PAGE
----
Under Dove’s grand plan, Wycombe Abbey embraced many of the common aspects of the British Public School model. She established a variety of team sports programmes including cricket, hockey, lacrosse, and (as popular at the time) Swedish gymnastics – all of which were compulsory for all girls. The school’s broad curriculum included mathematics, classics, modern languages, and technical sciences alongside lessons in gardening, carpentry, and cooking. Dove initiated a House system from the outset with four houses being established and supervised by four of her pupils from St Leonard’s who had agreed to commence their careers at Wycombe Abbey (they relocated with Dove to the school in 1896). Those four houses were named Green, Blue, Yellow, and Red. They would, later, be renamed Cloister, Clarence, Pitt, and Rubens. All four houses accommodated boarders in the primary building of Wycombe Abbey. Over the years, additional houses would be established but the original colour-based naming convention would live on in the house nicknames and the house ties of the school uniform.
In 1905, Frances Dove was awarded an MA when Trinity College, Dublin (the only constituent college of the University of Dublin) began to offer higher degrees for conversion from ordinary degrees to suitably qualified women allowing them status on par with male graduates of the three ancient universities (Oxford, Cambridge and Dublin). Under her direction, many Wycombe Abbey girls would win places at these three prestigious universities.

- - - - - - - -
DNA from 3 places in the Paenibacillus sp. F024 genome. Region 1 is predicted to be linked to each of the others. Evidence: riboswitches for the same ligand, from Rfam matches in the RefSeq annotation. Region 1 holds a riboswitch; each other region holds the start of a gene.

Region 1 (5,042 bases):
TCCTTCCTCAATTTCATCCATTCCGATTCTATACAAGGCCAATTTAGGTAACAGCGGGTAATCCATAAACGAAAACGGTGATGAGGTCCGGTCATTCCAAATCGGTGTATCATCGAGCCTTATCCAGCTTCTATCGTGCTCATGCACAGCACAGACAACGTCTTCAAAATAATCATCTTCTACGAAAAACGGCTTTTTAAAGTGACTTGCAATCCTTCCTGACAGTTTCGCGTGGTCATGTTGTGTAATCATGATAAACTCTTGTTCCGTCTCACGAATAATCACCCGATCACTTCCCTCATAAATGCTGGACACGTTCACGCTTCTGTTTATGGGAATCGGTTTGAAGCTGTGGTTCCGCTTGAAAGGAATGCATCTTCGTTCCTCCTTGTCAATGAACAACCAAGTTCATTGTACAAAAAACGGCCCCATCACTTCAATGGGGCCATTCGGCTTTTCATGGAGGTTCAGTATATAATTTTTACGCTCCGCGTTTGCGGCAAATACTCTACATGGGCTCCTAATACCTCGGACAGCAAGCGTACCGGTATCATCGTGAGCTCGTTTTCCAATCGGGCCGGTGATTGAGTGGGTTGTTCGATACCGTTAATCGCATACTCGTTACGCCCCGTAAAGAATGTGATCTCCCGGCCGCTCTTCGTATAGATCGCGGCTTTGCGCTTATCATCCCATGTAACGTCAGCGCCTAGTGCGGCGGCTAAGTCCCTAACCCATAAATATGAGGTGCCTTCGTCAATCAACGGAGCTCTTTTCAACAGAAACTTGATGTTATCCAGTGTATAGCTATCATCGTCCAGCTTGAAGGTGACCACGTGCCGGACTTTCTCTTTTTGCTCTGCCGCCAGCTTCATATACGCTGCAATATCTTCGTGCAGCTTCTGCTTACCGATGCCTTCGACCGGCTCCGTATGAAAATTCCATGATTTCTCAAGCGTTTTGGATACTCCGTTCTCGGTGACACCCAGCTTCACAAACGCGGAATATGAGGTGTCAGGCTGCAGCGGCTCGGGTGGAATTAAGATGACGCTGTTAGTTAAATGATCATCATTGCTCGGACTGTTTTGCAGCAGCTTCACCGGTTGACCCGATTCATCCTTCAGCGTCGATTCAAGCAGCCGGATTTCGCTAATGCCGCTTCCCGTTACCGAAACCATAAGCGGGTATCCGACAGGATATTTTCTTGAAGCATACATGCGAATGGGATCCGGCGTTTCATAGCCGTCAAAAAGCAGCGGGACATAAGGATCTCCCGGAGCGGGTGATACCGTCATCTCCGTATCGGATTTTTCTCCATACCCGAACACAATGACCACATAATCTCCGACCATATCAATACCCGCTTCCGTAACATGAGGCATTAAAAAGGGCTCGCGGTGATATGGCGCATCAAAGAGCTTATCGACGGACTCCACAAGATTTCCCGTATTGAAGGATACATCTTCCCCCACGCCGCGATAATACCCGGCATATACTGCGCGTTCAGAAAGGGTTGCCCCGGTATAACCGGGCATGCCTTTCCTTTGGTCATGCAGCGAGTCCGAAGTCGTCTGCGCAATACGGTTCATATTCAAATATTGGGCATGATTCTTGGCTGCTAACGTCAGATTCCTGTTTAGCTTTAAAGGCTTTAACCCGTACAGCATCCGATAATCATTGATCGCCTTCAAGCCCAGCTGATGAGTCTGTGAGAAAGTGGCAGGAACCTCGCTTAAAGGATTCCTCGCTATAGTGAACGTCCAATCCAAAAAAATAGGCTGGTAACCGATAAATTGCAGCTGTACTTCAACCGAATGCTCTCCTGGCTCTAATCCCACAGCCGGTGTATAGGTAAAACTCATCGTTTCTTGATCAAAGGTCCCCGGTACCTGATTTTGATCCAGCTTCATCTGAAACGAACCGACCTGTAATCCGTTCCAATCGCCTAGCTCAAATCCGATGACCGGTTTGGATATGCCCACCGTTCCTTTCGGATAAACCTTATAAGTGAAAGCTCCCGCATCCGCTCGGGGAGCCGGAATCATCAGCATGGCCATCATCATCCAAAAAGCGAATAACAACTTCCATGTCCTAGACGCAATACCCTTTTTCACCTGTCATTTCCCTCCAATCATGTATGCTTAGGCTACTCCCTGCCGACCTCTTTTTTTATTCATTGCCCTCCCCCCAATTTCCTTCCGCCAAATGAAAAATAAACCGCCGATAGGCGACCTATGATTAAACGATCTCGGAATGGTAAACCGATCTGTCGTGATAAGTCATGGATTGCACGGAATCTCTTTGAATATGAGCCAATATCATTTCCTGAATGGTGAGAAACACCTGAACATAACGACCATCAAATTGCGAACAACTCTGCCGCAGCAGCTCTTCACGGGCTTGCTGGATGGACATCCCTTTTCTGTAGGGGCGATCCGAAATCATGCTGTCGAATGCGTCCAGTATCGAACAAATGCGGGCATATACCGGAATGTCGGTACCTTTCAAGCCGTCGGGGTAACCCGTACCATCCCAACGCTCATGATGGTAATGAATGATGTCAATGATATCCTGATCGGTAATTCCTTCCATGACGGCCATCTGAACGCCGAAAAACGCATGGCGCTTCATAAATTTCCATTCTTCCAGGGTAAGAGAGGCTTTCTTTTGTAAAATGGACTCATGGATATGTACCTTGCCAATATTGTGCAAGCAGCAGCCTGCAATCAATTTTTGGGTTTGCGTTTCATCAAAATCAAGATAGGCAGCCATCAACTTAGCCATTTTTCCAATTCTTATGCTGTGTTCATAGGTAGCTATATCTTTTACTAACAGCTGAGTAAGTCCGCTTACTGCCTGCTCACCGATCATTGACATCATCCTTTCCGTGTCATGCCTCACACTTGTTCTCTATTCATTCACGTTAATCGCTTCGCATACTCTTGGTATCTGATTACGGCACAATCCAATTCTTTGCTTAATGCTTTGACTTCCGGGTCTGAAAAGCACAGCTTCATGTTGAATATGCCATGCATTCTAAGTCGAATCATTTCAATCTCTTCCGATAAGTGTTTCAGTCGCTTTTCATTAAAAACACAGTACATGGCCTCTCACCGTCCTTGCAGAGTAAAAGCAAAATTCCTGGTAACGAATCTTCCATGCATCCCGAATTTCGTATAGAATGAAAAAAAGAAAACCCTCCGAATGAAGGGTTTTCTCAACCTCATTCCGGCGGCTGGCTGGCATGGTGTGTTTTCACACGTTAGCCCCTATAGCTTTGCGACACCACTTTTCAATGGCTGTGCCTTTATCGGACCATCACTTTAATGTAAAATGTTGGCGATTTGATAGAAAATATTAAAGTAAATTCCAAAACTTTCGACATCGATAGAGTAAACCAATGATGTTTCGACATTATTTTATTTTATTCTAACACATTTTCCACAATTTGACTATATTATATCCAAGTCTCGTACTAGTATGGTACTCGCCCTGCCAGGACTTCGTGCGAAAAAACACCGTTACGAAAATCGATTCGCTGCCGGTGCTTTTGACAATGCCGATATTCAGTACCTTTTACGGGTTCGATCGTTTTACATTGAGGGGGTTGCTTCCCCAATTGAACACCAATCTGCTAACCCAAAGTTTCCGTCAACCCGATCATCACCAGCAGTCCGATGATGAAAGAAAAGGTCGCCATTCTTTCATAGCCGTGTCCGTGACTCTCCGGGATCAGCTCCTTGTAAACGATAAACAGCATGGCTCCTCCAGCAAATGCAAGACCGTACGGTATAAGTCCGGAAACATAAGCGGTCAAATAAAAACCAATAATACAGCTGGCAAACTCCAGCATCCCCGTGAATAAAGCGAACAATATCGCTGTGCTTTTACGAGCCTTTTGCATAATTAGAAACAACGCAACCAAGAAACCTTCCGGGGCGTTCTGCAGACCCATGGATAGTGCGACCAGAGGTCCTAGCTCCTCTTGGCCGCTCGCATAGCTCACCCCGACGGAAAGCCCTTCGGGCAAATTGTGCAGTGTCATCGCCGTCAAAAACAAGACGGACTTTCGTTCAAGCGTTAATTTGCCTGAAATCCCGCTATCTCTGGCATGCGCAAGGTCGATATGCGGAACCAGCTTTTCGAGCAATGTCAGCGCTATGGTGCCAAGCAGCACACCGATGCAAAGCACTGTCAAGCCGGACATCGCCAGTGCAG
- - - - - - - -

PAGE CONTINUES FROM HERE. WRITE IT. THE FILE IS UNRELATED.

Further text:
When Dove retired in 1910, both Wycombe Abbey and Godstowe were fully subscribed with 230 boarders residing at the Abbey. As a further embellishing of her legacy at the school, Dove endowed a scholarship upon her retirement. Her legacy would live on too in the young ladies she had taught and in who, through the offer of employment at her fledgling school project, she had taken a chance. Indeed, three former Wycombe Abbey girls (known as Seniors) would engage many of her teachings and philosophies when they opened Benenden School in 1923, another renowned school for girls. In 1928, Frances Dove was made Dame Commander of the Order of the British Empire. Dame Frances died in 1942.
Dove was succeeded as Headmistress by Miss Whitelaw whose tenure at the school would see substantial growth and expansion of the campus but would be punctuated also by the turmoil of the First World War. Miss Whitelaw was a native of Auckland, New Zealand and her installation was considered a great badge of honour for the resident New Zealander community in England at the time. Indeed, on the first Speech Day under her watch, a great many New Zealanders attended and the occasion was remarked upon in New Zealand’s press. In attendance was Miss Mary Isabel Fraser, then Head of the Whanganui Girls’ College. That specific Speech Day was presided over by Sir John Wolfe Barry, the esteemed architect responsible for Tower Bridge and for whom one of Wycombe Abbey’s Senior Houses would be named.